The NHU has also diversified into other programme formats. Its Diary series have featured African big cats, elephants, orang-utans and bears in a nightly wildlife soap opera. Among of the longest-running programmes has been Wildlife on One (1977–2005) which was broadcast in a regular evening slot.

The Continents strand on BBC Two has featured series on all the world's major land areas over the past eighteen years, including Spirits of the Jaguar (1996), Land of the Tiger (1997), Andes to Amazon (2000) and Wild Down Under (2003). Also on BBC Two, the annual Springwatch (since 2005) and Autumnwatch (since 2006) series have brought live pictures of British wildlife into millions of homes.

50 years of wildlife film making

In 2007, the Unit celebrated its 50th anniversary and was rewarded with a special award at the International Broadcasting Convention in recognition of its unique contribution to wildlife film and documentary making.[5]

On television, the anniversary was marked with the broadcast of Saving Planet Earth, a conservation-themed series which helped to raise over £1.5 million for the BBC Wildlife Fund.[6]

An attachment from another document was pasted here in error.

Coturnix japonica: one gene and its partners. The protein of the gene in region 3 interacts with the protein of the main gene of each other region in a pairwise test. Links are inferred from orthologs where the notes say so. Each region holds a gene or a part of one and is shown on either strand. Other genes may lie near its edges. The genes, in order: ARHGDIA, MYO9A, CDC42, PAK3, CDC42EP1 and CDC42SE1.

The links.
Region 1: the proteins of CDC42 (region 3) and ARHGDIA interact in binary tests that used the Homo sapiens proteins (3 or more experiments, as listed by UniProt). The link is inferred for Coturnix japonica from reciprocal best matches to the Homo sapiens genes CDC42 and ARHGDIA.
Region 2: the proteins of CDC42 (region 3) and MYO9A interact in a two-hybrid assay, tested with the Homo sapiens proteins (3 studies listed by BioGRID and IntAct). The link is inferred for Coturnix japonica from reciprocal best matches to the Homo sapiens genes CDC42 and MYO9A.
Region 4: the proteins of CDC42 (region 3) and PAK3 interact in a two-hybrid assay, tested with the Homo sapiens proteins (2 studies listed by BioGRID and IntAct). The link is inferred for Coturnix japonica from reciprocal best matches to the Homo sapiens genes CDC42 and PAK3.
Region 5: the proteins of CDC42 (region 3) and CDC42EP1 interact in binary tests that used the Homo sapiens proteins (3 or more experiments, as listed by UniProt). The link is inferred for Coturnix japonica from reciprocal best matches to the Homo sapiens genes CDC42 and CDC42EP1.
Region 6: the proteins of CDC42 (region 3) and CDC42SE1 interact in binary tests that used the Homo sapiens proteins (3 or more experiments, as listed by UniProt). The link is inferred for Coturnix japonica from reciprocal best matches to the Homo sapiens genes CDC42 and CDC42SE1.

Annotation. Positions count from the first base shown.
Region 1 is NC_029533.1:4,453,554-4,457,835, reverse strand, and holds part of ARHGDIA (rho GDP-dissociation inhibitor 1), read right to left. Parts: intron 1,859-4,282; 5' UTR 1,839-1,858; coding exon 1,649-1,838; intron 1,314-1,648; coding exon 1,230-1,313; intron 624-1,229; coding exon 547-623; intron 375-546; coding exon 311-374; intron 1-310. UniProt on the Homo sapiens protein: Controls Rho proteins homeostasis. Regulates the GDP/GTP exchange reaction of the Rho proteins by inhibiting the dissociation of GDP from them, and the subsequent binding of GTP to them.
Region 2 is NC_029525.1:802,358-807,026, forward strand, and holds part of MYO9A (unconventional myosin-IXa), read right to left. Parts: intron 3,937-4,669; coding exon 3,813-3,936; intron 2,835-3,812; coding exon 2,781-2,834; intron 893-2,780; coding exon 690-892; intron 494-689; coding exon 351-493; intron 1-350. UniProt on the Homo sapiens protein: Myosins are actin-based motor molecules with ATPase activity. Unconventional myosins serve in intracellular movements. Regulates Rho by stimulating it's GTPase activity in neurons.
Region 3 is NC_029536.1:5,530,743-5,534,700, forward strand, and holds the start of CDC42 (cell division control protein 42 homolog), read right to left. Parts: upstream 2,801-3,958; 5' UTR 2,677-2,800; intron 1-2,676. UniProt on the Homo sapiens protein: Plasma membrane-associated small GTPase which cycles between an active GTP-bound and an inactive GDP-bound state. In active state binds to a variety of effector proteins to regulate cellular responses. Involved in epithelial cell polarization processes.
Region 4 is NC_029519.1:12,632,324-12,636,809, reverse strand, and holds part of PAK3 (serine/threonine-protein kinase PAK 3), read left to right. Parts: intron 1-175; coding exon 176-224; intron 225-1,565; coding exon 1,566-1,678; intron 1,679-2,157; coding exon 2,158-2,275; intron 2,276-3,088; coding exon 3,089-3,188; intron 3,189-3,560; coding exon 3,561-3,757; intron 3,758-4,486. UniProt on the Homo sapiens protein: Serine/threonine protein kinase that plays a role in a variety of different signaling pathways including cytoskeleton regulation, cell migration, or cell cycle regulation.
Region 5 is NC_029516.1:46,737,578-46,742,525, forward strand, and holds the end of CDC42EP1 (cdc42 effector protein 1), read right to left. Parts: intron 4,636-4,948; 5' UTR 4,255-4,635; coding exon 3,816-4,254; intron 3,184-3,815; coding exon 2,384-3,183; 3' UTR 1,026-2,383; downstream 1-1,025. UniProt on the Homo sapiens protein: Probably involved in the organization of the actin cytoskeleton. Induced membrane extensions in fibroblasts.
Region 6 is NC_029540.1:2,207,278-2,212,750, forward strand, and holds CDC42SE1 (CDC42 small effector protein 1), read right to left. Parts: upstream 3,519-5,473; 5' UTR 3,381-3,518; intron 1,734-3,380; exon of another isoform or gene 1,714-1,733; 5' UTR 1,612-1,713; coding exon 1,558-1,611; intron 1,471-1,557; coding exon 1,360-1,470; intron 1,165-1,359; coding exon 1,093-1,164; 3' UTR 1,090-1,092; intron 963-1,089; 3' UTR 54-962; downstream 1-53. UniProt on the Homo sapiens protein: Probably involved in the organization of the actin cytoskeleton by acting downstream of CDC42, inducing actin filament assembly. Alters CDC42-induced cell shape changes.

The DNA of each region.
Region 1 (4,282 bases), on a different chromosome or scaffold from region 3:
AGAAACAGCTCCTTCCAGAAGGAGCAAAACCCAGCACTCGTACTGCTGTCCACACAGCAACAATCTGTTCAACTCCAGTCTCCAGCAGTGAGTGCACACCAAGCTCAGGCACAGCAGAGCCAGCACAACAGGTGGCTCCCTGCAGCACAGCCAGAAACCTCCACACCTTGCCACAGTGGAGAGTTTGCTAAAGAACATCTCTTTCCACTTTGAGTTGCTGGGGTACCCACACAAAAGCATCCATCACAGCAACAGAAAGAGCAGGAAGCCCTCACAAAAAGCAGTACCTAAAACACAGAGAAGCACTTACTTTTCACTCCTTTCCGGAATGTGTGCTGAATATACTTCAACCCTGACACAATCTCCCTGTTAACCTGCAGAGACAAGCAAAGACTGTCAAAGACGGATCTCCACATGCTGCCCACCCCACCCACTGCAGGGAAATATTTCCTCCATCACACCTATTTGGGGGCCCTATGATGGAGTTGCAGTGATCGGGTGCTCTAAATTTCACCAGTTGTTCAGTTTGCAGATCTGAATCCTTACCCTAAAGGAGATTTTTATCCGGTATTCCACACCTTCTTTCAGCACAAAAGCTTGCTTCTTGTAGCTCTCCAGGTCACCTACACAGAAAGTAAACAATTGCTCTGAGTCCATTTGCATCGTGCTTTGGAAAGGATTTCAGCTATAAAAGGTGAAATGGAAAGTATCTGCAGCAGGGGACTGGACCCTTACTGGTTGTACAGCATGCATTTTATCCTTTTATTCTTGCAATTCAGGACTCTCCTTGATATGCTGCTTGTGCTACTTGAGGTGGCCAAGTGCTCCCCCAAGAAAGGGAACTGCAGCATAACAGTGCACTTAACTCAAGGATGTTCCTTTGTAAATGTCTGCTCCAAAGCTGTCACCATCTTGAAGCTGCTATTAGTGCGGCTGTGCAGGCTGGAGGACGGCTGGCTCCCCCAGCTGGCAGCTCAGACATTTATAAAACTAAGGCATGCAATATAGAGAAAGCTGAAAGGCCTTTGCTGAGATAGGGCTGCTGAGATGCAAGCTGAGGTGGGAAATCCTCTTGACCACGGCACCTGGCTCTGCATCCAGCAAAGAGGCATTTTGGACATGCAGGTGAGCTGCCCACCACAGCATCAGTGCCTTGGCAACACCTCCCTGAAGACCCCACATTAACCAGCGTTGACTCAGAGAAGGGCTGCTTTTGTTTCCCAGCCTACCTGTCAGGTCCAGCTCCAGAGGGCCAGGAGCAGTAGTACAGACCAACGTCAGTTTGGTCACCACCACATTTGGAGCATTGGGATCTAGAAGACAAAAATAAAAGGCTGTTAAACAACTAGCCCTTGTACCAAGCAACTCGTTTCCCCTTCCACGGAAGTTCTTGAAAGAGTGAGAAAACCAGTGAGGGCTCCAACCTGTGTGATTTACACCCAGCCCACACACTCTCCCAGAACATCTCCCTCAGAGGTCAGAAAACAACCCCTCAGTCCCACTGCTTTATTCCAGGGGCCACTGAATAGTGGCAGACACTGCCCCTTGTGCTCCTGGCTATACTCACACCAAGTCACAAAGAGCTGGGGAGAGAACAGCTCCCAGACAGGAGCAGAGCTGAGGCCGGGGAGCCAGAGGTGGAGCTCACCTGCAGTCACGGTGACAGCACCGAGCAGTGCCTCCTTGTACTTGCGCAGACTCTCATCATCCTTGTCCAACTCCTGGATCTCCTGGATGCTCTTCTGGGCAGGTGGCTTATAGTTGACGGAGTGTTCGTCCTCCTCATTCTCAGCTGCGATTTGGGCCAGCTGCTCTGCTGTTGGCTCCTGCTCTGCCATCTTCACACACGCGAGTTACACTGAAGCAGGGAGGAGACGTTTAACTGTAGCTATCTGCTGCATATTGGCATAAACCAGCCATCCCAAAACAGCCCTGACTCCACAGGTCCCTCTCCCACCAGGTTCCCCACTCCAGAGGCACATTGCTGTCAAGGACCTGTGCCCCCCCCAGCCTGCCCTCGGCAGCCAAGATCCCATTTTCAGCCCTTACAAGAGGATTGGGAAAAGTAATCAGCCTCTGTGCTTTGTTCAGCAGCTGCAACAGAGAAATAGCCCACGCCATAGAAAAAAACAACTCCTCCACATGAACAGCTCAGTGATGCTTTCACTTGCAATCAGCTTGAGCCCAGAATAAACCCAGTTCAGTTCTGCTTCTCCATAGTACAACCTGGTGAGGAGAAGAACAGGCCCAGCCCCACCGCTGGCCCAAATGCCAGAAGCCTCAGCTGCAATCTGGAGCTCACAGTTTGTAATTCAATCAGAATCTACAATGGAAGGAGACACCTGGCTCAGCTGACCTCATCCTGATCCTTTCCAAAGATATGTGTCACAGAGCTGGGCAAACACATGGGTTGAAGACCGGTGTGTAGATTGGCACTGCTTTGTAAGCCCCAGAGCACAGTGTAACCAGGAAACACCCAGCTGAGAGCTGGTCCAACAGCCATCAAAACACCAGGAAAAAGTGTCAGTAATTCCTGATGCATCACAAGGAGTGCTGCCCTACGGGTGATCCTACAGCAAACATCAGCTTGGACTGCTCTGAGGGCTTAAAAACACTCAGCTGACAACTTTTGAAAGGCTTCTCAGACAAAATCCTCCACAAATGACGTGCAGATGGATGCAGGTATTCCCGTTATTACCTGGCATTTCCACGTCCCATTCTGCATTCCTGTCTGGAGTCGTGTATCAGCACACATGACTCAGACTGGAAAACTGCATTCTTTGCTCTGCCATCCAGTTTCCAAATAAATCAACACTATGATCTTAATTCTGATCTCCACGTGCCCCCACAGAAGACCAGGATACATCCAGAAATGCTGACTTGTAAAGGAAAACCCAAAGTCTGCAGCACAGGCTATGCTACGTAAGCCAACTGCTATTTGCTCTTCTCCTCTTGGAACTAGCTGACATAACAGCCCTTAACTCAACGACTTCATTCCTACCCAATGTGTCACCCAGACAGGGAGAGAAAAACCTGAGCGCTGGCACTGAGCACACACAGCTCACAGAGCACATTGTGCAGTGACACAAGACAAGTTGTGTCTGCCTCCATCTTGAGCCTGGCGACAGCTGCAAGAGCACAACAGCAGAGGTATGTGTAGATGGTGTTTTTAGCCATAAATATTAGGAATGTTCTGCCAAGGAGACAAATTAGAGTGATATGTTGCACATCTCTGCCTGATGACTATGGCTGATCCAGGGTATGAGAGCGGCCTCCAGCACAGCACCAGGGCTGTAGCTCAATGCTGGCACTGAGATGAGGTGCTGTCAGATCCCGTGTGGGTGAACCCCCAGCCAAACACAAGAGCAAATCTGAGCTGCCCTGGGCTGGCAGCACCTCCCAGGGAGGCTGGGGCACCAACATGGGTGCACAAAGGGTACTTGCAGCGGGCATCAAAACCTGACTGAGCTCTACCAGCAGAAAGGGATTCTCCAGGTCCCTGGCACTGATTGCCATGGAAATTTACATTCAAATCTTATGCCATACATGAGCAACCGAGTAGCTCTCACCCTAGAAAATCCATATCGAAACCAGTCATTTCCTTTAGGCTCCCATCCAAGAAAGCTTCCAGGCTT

In October 2007, the BBC announced that the NHU would suffer cuts of a third in both staff numbers and its £37 million annual budget, as a result of the Government's decision to impose a lower than inflation increase in the television licence fee. The cutbacks were widely condemned within the media industry and by programme-makers, including David Attenborough.[7][8]

In response to the criticism, Keith Scholey, Factual Controller of BBC Vision, promised that the BBC would "continue to make and show the ambitious, large-scale, truly memorable series that audiences associate with BBC natural history output".[9] Titles affected by the cuts include the BBC Two Wild strand.[7][10]

Productions already underway were not affected by the cuts, so the following year came Wild China, Pacific Abyss, Lost Land of the Jaguar and Big Cat Live, as well as the Unit's most ambitious radio event to date, World on the Move. Natural World also received a three-year commission from BBC Two on its 25th anniversary.

Modern Era

Post 2010, a greater emphasis was placed on climate change, which several special programmes broadcast focusing on the issue. More broadly, series looked at the negative effects of climate change and habitat destruction within series that did not focus solely on the topic.